Two important notes (just to provide perspective): Someone in this situation has probably paid income taxes on the money they’ve accumulated in their portfolio of stocks generating qualified dividends and long-term capital gains. Further, the companies they’ve invested in (through those stocks) have already paid income taxes at the corporate level.
Summing up, you definitely pay zero income taxes in this situation. But you’ve already paid lots of income taxes to get to this position. And federal and state governments are surely taxing the profits of the businesses you own shares in.
Pay Zero Income Taxes Gambit #2: Foreign Earned Income Exclusion
Here’s another way to pay zero income taxes while making $100,000 a year.
If you earn $100,000 working outside the country and you meet the rules for the foreign earned income exclusion, you can exclude $100,000 of foreign earned income from US taxes. Which means you own’t pay any U.S. income taxes on your income.
To be precise, you can actually earn and exclude up to $102,100 in 2017 by the way… and this amount annually adjusts for inflation.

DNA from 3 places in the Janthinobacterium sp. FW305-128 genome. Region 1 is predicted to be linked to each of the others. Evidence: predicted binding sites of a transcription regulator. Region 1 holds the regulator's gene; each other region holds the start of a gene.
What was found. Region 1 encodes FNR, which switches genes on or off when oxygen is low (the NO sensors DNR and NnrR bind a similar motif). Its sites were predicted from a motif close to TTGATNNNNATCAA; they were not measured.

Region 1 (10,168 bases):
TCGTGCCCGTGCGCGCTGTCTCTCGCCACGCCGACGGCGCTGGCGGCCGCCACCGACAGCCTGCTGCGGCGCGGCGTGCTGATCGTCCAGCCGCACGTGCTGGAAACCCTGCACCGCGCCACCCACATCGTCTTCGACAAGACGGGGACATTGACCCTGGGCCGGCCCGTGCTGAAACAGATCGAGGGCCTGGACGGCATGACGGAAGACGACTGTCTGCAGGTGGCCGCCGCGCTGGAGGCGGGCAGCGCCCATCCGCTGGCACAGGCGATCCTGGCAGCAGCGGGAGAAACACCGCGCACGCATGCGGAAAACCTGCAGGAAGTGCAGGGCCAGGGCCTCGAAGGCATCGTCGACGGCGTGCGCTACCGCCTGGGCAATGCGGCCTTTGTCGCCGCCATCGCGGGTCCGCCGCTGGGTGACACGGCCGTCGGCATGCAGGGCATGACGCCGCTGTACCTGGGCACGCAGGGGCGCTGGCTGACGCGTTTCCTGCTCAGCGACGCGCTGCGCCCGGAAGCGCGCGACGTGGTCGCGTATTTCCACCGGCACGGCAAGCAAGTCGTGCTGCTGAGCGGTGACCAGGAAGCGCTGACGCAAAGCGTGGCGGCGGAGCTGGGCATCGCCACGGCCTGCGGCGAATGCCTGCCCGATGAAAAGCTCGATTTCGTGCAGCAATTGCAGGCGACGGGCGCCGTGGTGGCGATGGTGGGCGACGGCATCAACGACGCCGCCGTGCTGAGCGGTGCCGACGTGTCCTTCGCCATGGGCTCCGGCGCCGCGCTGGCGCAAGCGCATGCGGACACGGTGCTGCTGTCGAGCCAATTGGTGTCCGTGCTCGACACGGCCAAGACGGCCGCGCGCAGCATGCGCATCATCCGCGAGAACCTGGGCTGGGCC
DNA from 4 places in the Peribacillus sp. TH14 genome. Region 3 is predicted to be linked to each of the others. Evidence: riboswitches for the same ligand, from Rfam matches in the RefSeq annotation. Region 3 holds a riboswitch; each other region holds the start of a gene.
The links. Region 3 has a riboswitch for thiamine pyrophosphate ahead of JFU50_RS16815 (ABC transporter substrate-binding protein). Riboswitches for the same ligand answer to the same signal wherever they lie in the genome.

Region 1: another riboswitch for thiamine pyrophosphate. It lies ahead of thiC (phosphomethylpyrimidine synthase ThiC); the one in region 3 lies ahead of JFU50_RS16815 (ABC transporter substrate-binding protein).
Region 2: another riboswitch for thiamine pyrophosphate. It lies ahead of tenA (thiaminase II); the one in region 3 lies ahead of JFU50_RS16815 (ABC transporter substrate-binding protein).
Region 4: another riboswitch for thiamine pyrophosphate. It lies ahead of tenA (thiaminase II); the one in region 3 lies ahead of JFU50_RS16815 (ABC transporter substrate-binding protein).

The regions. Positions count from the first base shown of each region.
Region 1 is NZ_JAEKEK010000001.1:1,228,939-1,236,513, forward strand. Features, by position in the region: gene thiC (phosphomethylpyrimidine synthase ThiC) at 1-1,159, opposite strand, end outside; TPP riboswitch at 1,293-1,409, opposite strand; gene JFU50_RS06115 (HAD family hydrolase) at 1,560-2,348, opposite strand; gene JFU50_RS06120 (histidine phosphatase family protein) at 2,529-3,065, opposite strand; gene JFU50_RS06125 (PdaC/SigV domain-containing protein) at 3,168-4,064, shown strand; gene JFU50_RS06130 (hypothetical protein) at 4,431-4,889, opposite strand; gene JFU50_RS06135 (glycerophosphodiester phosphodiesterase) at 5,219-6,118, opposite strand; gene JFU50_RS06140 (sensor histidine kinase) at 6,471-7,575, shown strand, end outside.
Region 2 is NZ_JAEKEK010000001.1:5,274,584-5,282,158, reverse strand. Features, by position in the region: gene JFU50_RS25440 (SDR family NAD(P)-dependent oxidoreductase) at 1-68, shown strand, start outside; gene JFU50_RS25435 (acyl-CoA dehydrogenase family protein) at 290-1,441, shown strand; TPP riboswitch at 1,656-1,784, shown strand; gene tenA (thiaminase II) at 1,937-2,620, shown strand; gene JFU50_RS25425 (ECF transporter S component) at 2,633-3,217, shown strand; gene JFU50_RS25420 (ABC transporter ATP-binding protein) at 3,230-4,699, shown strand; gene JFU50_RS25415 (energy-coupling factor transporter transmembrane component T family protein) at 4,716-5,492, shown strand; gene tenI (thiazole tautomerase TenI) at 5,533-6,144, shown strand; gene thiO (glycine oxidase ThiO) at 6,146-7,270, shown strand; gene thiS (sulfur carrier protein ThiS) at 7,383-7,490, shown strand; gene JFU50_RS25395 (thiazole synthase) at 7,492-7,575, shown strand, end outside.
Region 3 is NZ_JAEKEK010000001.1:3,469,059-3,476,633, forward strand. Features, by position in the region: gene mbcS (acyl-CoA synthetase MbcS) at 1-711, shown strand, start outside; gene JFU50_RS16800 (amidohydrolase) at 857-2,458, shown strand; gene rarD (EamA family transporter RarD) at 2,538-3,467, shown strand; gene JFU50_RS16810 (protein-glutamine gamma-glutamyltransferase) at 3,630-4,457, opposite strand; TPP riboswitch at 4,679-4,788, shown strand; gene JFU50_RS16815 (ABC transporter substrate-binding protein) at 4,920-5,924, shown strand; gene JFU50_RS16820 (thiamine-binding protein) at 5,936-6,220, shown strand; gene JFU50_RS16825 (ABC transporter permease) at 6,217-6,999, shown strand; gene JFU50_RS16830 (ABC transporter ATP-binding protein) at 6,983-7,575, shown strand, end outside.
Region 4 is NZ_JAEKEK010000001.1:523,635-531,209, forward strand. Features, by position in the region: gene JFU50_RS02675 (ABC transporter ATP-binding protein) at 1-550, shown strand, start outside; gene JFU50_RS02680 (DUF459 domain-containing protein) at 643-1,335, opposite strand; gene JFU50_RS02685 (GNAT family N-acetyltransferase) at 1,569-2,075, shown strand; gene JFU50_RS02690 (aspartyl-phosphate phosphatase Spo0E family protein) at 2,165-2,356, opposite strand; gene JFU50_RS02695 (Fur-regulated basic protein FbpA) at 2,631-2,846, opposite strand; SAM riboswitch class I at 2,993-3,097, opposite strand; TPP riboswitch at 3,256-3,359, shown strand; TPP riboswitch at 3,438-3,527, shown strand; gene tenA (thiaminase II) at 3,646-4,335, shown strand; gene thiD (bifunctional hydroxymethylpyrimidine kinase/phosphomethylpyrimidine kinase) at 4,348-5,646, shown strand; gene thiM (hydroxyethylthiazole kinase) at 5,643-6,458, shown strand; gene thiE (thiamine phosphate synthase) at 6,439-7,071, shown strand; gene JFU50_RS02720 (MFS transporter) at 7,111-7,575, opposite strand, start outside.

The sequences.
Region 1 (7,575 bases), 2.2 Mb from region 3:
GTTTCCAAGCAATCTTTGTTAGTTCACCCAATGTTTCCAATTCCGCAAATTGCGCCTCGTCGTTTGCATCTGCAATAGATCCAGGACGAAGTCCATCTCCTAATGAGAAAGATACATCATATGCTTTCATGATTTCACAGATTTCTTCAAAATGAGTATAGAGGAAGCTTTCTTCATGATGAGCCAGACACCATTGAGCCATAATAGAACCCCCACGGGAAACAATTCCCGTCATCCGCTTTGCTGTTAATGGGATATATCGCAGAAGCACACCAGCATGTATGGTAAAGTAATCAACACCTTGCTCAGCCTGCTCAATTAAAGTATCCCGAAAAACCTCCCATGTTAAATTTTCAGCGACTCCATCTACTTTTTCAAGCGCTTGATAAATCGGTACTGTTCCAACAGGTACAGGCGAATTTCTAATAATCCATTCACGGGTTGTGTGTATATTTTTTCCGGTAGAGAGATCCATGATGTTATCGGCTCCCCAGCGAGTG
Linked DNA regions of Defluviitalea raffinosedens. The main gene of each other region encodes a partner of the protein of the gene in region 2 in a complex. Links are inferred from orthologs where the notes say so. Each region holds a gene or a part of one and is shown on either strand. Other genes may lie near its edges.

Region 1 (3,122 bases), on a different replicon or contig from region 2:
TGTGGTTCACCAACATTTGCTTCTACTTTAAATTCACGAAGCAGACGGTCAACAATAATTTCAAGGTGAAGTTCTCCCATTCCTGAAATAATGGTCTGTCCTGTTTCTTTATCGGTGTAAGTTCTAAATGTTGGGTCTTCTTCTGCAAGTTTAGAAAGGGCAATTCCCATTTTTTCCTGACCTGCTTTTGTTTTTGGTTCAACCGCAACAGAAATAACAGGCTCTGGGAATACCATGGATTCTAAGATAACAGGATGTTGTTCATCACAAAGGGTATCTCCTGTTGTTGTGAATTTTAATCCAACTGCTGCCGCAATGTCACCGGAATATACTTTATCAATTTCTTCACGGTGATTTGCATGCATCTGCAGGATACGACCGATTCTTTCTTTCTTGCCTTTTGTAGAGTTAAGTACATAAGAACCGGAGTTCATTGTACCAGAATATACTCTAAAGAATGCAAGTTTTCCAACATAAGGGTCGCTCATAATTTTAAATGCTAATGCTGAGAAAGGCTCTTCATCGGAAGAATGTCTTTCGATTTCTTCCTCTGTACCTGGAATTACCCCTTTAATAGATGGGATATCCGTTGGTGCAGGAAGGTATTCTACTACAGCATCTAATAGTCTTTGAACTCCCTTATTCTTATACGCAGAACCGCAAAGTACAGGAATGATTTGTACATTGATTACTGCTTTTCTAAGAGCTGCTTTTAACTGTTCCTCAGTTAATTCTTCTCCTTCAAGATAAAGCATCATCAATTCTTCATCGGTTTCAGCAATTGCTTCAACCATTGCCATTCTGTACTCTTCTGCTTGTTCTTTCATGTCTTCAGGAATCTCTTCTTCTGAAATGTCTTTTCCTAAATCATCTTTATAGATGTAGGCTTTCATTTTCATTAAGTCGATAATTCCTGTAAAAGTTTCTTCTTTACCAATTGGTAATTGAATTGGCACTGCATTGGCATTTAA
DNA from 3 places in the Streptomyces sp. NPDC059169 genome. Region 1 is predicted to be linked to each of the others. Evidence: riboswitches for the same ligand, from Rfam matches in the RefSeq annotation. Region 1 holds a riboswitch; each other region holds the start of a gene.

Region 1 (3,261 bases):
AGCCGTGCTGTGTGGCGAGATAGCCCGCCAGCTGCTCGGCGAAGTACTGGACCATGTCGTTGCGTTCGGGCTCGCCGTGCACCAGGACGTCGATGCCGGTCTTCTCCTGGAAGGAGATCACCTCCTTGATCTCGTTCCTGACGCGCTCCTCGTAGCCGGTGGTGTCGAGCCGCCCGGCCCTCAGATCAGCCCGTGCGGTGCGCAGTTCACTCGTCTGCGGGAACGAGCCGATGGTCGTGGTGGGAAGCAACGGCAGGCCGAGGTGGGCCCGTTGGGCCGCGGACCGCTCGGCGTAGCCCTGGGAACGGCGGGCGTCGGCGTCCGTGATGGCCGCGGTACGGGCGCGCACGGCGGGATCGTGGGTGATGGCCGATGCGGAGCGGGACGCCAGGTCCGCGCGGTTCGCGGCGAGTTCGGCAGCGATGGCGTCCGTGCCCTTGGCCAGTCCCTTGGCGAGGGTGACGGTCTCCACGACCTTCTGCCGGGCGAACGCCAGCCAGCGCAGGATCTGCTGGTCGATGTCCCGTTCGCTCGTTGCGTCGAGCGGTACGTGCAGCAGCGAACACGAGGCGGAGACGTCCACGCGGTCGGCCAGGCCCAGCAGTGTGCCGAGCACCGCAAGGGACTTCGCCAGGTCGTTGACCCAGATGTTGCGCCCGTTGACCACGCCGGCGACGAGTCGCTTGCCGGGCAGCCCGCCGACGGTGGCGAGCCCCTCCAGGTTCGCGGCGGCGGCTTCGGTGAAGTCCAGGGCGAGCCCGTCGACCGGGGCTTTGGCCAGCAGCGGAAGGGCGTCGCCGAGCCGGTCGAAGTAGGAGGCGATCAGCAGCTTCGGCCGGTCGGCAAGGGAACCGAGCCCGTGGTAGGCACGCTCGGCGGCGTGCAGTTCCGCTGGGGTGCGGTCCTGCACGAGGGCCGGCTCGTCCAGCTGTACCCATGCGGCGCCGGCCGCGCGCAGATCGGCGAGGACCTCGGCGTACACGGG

The easiest way to qualify for the foreign earned income exclusion is to be outside of the US for the entire year. (For more information, you can read more here.)
One wrinkle to the foreign earned income exclusion: If you are working outside the country, you may owe some other country income taxes on your earnings. But that isn’t always the case. Some countries don’t have income taxes.
Pay Zero Income Taxes Gambit #3: Real Estate Income Sheltered by Depreciation
Here’s a third way to pay zero income taxes while making $100,000 a year.
Let’s say you inherit (or for some other reason own) a $2,500,000 apartment building. Assume this building produces $100,000 a year of income.
If you’re a real estate investor you might describe this as a 4% capitalization rate because $100,000 divided by $2,500,000 equals 4%.
The big loophole available in this situation is the depreciation deduction for the non-land part of the $2,500,000. If $2,000,000 of the $2,500,000 is building, for example, you might be able to put a roughly $73,000 depreciation deduction on your tax return.